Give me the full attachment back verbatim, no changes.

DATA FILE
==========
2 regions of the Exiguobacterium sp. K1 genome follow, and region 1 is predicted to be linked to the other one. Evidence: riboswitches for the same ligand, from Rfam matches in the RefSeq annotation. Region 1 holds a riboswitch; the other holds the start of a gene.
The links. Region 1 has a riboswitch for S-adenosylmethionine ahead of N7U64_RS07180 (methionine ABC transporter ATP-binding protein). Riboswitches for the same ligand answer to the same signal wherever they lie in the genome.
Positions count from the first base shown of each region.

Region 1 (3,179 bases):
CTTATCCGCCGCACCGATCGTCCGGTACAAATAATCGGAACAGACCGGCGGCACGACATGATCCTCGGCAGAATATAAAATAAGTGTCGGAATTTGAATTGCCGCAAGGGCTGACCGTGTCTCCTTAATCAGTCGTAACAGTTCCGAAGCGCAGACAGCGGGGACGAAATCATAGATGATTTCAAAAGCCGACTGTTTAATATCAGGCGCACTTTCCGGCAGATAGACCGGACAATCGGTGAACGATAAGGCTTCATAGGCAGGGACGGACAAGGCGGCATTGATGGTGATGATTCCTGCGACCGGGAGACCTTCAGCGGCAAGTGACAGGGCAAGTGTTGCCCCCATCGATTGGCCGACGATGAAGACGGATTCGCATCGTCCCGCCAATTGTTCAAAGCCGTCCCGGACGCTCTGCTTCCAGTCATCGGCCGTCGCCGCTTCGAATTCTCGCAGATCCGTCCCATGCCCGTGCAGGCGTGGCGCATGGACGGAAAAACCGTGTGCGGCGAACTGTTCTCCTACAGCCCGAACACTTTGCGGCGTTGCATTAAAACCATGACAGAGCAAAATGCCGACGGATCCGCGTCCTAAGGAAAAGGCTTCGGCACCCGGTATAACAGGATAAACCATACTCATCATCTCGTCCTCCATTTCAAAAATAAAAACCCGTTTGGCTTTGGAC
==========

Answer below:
2 regions of the Exiguobacterium sp. K1 genome follow, and region 1 is predicted to be linked to the other one. Evidence: riboswitches for the same ligand, from Rfam matches in the RefSeq annotation. Region 1 holds a riboswitch; the other holds the start of a gene.
The links. Region 1 has a riboswitch for S-adenosylmethionine ahead of N7U64_RS07180 (methionine ABC transporter ATP-binding protein). Riboswitches for the same ligand answer to the same signal wherever they lie in the genome.
Positions count from the first base shown of each region.

Region 1 (3,179 bases):
CTTATCCGCCGCACCGATCGTCCGGTACAAATAATCGGAACAGACCGGCGGCACGACATGATCCTCGGCAGAATATAAAATAAGTGTCGGAATTTGAATTGCCGCAAGGGCTGACCGTGTCTCCTTAATCAGTCGTAACAGTTCCGAAGCGCAGACAGCGGGGACGAAATCATAGATGATTTCAAAAGCCGACTGTTTAATATCAGGCGCACTTTCCGGCAGATAGACCGGACAATCGGTGAACGATAAGGCTTCATAGGCAGGGACGGACAAGGCGGCATTGATGGTGATGATTCCTGCGACCGGGAGACCTTCAGCGGCAAGTGACAGGGCAAGTGTTGCCCCCATCGATTGGCCGACGATGAAGACGGATTCGCATCGTCCCGCCAATTGTTCAAAGCCGTCCCGGACGCTCTGCTTCCAGTCATCGGCCGTCGCCGCTTCGAATTCTCGCAGATCCGTCCCATGCCCGTGCAGGCGTGGCGCATGGACGGAAAAACCGTGTGCGGCGAACTGTTCTCCTACAGCCCGAACACTTTGCGGCGTTGCATTAAAACCATGACAGAGCAAAATGCCGACGGATCCGCGTCCTAAGGAAAAGGCTTCGGCACCCGGTATAACAGGATAAACCATACTCATCATCTCGTCCTCCATTTCAAAAATAAAAACCCGTTTGGCTTTGGAC